NASA and Japan Aerospace Exploration Agency (JAXA) are planning to experiment with wooden satellites to address the issue of space junk. Traditional satellites made of aluminum-titanium and kevlar are being replaced by wooden satellites. It is important to understand the benefits of this change. According to NASA and JAXA, they will launch a satellite named “Lignosat” in 2024.
Lignosat is made of Mongolian wood. Experts familiar with the satellite state that it does not burn or erode in a vacuum. The most important factor is that when it enters Earth’s atmosphere, it will burn and turn into ash. This way, the Earth will be rid of space junk. Testing of wooden samples took place at the International Space Station and yielded promising results. Scientists believe that wooden satellites can be successfully launched.
Metal-made spacecraft are not only expensive but also pose a danger to both the ISS and Earth. Therefore, wooden satellites are capable of reducing these risks.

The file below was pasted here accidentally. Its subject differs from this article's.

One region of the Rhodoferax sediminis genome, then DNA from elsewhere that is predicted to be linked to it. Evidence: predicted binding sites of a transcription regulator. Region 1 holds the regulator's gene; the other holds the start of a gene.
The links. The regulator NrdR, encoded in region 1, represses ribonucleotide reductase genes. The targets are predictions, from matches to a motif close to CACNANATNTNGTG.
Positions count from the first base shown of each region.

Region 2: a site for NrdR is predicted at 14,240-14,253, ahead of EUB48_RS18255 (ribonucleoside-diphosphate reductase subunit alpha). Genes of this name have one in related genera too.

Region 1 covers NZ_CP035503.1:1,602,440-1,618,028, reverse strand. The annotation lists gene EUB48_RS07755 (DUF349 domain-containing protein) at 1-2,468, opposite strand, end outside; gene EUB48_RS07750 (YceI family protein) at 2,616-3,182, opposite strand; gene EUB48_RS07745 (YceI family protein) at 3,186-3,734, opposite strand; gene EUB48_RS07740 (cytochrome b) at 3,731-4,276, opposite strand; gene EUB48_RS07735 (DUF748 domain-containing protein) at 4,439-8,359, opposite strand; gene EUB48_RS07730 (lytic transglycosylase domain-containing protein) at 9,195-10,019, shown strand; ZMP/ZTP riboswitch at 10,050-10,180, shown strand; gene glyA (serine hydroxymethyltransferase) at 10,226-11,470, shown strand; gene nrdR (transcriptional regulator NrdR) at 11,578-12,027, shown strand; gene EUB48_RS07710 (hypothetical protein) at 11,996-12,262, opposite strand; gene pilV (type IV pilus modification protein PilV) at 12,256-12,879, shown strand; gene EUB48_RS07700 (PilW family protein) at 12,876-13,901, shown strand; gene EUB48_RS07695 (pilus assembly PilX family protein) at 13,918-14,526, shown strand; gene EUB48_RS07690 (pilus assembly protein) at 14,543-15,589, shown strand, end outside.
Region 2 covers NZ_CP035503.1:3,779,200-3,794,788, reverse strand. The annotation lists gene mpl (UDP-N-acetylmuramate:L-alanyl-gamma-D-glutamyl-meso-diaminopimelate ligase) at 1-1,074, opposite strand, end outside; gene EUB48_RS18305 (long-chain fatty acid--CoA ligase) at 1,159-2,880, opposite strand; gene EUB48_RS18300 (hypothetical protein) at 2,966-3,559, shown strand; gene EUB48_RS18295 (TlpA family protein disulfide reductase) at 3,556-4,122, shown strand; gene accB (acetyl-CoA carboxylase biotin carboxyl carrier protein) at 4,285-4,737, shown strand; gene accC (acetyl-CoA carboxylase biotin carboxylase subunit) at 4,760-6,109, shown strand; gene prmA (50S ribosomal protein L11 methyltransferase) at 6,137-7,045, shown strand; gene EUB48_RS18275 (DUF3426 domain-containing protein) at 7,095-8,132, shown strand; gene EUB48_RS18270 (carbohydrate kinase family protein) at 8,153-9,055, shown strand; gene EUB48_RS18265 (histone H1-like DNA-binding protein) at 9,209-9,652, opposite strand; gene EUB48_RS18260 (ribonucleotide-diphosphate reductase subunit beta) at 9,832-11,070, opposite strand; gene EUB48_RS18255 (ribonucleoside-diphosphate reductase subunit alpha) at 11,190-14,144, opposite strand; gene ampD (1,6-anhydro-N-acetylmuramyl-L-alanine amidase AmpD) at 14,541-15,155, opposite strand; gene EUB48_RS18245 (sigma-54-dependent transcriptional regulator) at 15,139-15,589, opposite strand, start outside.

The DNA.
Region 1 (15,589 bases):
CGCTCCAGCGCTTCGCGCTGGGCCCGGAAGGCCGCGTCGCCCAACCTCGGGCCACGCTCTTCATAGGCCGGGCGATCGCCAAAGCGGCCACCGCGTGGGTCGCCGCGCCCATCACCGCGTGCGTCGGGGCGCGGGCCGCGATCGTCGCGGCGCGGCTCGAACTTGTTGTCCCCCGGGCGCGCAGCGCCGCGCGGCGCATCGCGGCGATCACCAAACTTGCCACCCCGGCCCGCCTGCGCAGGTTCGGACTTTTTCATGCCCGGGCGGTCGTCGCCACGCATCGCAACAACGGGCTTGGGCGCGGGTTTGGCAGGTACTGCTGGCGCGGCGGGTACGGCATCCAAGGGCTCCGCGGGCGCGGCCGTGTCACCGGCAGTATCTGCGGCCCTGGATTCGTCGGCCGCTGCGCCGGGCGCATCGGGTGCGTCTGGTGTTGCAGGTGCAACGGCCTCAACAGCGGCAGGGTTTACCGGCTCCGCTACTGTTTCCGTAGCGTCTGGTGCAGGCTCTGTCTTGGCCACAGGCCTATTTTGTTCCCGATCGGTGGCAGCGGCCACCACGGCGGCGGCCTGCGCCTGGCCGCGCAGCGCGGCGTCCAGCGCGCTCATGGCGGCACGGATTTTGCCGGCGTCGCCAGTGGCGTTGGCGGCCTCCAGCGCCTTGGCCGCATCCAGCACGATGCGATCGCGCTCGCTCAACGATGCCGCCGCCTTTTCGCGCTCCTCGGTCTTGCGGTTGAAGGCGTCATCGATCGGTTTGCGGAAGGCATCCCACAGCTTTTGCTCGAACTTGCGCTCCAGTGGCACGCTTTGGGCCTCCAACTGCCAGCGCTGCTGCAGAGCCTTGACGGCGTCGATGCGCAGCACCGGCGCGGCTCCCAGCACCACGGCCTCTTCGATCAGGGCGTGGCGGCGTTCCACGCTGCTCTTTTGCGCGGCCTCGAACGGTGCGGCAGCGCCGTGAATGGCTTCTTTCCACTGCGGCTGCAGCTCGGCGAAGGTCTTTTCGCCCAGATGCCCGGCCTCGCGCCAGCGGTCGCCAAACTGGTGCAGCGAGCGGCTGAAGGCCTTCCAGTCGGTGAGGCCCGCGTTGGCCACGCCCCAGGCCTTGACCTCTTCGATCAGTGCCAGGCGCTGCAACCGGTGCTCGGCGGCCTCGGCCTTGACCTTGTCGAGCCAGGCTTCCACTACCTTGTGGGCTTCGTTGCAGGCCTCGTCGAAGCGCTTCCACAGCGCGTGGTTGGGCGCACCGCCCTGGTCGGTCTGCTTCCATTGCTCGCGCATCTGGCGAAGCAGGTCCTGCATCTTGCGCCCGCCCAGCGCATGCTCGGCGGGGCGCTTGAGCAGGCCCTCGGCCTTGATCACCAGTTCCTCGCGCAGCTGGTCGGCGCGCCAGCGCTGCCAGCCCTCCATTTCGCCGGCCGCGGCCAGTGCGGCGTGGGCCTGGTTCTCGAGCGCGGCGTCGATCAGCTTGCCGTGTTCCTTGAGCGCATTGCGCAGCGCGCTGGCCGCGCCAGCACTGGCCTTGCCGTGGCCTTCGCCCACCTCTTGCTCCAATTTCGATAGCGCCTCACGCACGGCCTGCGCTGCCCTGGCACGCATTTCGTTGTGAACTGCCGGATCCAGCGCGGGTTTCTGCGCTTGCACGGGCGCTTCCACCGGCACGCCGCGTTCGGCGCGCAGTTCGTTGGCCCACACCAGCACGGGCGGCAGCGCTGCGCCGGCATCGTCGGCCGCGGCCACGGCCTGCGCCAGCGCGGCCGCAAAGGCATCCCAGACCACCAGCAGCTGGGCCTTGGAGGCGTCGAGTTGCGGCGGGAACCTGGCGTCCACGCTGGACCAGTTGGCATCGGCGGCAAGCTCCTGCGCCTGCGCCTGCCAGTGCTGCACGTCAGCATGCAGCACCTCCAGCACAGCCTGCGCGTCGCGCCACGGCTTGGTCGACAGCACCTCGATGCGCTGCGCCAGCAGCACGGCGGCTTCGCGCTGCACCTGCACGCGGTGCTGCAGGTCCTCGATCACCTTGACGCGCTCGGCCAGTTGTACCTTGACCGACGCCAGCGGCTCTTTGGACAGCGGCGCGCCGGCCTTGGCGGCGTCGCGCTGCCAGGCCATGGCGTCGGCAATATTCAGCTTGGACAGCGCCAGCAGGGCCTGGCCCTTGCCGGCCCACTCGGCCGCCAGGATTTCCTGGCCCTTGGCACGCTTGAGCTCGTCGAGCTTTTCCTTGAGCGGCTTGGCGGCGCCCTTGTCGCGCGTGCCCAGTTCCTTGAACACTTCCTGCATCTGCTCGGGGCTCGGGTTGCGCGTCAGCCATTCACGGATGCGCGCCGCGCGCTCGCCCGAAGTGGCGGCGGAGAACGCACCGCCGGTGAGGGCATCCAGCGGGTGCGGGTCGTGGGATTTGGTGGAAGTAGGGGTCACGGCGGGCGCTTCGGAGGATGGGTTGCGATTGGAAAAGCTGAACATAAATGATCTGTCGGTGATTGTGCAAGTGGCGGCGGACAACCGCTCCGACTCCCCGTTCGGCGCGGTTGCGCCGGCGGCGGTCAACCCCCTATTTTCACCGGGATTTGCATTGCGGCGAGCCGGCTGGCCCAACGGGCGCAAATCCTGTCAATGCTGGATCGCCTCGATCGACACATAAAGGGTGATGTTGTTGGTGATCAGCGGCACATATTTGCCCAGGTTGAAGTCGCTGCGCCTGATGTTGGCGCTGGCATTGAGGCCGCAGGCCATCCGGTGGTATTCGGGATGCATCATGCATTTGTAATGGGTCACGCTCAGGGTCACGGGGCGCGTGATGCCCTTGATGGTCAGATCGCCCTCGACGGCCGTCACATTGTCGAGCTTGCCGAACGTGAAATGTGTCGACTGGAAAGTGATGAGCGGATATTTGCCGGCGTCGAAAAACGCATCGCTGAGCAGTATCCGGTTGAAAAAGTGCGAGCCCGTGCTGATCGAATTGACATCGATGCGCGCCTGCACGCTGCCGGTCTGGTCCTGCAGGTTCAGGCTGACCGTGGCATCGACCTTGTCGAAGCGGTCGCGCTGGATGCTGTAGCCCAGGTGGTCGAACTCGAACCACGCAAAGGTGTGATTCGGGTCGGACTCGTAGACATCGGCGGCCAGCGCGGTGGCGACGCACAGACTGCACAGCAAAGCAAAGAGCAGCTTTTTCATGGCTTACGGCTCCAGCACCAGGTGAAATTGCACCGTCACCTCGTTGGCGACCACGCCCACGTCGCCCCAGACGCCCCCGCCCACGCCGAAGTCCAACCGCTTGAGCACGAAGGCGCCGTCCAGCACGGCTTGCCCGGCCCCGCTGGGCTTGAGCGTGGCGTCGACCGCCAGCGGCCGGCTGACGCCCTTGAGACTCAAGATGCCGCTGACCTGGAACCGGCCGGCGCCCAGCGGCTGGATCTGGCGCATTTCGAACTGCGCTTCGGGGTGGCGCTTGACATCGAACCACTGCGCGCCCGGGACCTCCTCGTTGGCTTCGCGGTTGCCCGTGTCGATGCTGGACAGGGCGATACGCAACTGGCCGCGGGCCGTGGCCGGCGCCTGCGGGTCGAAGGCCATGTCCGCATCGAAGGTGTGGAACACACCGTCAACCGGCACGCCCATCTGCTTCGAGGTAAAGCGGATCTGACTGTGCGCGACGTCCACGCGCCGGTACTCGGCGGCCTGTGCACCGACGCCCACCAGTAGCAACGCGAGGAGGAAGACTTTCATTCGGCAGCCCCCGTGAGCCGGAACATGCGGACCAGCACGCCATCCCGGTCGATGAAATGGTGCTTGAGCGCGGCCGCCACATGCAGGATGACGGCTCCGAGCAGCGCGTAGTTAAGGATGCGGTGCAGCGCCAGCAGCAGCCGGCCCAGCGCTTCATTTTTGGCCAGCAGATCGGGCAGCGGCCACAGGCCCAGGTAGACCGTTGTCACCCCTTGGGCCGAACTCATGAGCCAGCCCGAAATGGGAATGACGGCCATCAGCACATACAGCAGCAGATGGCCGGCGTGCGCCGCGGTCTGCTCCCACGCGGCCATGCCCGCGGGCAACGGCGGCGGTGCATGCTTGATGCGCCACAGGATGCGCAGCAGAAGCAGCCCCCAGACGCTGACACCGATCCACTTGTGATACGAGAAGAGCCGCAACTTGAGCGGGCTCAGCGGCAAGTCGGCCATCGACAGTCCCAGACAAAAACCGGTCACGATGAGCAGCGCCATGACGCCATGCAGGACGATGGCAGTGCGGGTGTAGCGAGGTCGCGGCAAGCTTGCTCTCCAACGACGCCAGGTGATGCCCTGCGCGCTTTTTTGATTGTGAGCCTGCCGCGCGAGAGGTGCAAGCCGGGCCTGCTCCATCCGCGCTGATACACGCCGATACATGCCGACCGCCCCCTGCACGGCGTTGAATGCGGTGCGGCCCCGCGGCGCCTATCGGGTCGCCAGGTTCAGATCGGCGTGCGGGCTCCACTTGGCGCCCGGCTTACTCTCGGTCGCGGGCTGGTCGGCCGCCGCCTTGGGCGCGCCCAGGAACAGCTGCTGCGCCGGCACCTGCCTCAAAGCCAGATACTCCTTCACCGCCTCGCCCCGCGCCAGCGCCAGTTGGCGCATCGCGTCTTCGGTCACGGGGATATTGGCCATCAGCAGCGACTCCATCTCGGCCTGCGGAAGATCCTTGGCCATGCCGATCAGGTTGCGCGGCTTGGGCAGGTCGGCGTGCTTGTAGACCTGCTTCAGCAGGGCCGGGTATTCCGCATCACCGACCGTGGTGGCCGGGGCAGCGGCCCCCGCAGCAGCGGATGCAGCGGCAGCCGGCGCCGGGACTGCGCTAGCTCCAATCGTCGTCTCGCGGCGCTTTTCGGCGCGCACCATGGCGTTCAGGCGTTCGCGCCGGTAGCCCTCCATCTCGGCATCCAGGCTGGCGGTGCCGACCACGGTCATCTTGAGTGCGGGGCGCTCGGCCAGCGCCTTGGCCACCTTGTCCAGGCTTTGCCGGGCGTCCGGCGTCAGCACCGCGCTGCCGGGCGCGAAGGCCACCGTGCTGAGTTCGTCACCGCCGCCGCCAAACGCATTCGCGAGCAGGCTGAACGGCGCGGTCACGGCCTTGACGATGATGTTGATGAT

Experiments were conducted on three wooden samples in different environments at the space station. These samples were tested in extreme temperatures and cosmic ray exposure, and no distortion or damage was recorded. It is worth noting that these samples remained intact. To determine the ideal wood for satellite construction, samples of Mongolian, Cherry, and Birch wood were sent to the space station. Mongolian wood was found to be the best option due to its low risk of breakage.
Currently, there are approximately 9300 tons of space debris orbiting in space. Furthermore, the use of titanium and aluminum in satellites has contributed to light pollution. Considering these factors, wood is being considered as an alternative.